A woman from Anhui province in eastern China has died after her husband forced her to undergo four sex-selective abortions in a single year, according to reports from the Daily Mail, the South China Morning Post, and Huanqiu.com.
The woman, who goes by the name Yueyue, after giving birth to a daughter four years ago, was compelled to undergo abortion each time ultrasounds revealed she was carrying another girl. Yueyue’s husband was adamant that their next child be a boy.
Due to China’s oppressive two-child policy, couples are not allowed to have more than two children. Couples who violate the government mandated two-child limit are often punished with crushing fines equal to several times their annual disposable household income.
“The real culprit here is the two-child policy,” says Steven Mosher, President of the Population Research Institute and veteran human rights advocate who has long worked to expose human abuses under China’s planned birth policies, “were it not for the two-child policy that is being ruthlessly enforced by Beijing’s population controllers, this mother would still be alive.”
“The state had given this couple an ultimatum: only two children and no more. The tragedy that resulted is being reenacted with grim regularity all over China,” Mosher says.
Strong son preference, still culturally prevalent in much of China and other parts of the world, has produced an epidemic of sex-selective abortion where unborn girls are specifically targeted for abortion. According to the United Nations Population Fund, 117 million girls have gone missing in Asia and Eastern Europe due to sex-selective abortion.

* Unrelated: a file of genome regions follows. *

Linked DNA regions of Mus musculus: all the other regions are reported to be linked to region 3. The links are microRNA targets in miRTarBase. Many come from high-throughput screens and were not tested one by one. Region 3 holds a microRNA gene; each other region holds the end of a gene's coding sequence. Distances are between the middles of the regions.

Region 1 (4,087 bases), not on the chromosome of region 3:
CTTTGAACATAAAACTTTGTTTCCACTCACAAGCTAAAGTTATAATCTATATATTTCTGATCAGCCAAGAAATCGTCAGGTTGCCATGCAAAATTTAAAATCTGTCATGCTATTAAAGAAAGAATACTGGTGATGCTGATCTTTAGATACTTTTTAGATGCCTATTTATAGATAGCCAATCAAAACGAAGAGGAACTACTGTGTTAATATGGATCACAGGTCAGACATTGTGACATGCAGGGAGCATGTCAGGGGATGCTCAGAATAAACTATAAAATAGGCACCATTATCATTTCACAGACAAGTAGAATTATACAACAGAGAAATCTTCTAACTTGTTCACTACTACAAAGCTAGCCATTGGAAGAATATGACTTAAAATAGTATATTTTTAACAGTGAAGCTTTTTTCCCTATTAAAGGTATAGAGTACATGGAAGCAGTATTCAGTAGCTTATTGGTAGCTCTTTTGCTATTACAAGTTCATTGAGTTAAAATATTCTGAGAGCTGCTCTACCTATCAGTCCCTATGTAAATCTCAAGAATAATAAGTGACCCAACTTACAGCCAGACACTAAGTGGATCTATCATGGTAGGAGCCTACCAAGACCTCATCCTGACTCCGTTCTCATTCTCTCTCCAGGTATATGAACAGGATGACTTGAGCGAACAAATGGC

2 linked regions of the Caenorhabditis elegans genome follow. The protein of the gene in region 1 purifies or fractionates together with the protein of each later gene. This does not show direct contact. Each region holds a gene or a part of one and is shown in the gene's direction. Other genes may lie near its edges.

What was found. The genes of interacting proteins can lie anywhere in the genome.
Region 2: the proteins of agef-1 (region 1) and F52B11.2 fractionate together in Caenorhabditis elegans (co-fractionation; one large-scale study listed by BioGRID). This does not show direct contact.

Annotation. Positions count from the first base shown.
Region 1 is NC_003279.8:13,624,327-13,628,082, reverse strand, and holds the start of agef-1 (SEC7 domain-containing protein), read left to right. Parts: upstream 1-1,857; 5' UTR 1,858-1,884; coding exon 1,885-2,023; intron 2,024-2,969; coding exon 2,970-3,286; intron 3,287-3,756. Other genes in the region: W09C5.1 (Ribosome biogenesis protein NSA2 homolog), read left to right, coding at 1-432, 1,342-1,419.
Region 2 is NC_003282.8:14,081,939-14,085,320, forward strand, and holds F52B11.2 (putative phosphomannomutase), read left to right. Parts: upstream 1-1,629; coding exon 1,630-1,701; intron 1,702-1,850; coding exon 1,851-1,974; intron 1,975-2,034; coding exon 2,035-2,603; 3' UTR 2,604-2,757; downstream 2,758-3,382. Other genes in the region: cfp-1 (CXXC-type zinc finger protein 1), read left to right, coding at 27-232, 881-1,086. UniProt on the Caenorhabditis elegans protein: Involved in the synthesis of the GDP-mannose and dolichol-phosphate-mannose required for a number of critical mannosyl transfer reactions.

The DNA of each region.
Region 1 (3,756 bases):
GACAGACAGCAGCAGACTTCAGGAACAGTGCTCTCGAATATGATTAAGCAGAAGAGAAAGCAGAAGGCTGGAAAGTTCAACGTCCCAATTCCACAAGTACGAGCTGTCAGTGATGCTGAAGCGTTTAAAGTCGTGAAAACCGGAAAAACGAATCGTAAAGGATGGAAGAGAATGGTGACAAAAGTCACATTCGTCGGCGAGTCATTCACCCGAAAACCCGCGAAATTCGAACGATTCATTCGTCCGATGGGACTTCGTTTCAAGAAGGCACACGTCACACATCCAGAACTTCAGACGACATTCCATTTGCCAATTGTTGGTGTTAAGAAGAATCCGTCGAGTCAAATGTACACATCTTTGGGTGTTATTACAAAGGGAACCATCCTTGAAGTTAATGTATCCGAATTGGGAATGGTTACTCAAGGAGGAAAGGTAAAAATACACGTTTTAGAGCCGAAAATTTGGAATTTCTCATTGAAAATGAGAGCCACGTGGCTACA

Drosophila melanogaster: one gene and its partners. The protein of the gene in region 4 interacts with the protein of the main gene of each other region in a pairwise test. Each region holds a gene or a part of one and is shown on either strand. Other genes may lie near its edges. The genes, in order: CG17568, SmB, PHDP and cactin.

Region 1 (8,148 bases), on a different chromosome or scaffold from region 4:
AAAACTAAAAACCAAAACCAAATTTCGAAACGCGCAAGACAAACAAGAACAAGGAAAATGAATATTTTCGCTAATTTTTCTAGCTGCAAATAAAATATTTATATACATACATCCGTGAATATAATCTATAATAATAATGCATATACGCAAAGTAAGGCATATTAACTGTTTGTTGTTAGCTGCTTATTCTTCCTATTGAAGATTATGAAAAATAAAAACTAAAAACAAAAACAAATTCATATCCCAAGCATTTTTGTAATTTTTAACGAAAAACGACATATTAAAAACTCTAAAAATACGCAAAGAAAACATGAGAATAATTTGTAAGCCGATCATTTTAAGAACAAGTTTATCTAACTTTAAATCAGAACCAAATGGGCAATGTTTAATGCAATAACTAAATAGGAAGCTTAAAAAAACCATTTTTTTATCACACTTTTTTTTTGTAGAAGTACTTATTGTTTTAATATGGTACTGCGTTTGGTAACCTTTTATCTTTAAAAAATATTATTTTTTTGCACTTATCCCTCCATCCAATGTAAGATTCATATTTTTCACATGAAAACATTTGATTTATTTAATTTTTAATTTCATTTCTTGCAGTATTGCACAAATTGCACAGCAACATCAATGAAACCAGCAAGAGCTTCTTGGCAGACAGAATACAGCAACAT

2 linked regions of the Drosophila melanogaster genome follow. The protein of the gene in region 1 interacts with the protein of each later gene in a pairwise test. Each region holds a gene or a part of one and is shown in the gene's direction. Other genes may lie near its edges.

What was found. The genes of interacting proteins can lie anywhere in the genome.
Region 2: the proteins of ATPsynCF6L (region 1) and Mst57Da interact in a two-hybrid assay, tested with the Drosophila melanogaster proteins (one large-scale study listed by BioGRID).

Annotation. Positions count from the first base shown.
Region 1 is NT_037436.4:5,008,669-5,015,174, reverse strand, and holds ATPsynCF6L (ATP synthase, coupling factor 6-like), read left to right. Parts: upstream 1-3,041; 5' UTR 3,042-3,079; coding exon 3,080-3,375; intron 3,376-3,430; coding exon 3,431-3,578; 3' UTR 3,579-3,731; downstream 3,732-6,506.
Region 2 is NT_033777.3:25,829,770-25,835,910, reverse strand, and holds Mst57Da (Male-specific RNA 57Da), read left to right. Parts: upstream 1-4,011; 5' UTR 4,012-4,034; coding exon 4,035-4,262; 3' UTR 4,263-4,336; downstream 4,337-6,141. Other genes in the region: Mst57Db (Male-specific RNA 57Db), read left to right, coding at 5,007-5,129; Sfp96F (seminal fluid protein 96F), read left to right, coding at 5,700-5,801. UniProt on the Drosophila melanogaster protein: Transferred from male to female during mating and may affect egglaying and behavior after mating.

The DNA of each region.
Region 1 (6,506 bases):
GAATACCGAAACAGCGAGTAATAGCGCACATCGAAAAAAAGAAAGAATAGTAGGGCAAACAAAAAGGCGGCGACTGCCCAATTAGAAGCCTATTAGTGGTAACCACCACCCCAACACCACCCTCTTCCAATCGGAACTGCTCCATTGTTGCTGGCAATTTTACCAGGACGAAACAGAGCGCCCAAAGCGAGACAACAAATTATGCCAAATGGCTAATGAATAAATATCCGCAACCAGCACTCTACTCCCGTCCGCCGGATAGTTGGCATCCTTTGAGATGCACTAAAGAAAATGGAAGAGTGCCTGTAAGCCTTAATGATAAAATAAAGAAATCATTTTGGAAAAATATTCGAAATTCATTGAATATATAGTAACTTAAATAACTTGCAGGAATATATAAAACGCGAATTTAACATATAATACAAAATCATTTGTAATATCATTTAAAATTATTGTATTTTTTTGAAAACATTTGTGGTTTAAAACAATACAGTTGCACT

Yueyue became bedridden as her health deteriorated following repeated abortions. Rather than caring for Yueyue, her husband instead filed for a divorce.
Facing worsening health, Yueyue accepted a 170,000 yuan ($26,050) divorce settlement. Yueyue subsequently used the money to seek medical attention at a Shanghai hospital where she later passed away. Yueyue leaves behind a four-year old daughter.
Yueyue’s husband did not visit once during her hospital stay. Yueyue’s former husband reportedly now plans to buy a car and marry another woman. The police are reportedly investigating the case.
The Chinese Communist Party has promoted abortion as a means of population control ever since the release of the results from its 1953 census. In 1957, in an effort to curb population growth further, the Chinese Government removed most restrictions on abortion. The Communist Government’s implementation of planned birth policies since the 1970’s set limits on the number of children couples were allowed to have, with fines and forced abortion for couples who exceeded their birth quota.
Mosher believes that the decades-long implementation of population control policies have overall diminished the value of life and human rights in China of which Yueyue’s tragic case is just one example. “Prior to the planned birth policies, abortion was unknown,” Mosher says, “the two-child policy like the one-child policy, is responsible for the rise in coercion.”
Yueyue’s case is not is the first. In 2015, another woman in Guangdong province by the name of Chen died after being forced by her mother-in-law to undergo nine abortions, according to the Daily Mail. After giving birth to three girls, Chen’s mother-in-law had insisted she bear a son.
Although sex-selective abortion and prenatal sex determination are illegal in China, the law has done little to stop sex-selective abortion from occurring. Human rights advocates have long warned that China’s planned birth policies have exacerbated the extent to which sex-selective abortion is practiced.
Sex-selective abortion in China has led to unnaturally male-biased sex ratios. According to data from the UN Department of Economic and Social Affairs’ Population Division, the sex ratio at birth in China is 115 boys for every 100 girls, the most skewed nationally representative sex ratio in the world today.
 United Nations, Department of Economic and Social Affairs, Population Division (2002). Abortion Policies: A Global Review. New York. Sales No. E.02.XIII.5. available at http://www.un.org/esa/population/publications/abortion/profiles.htm.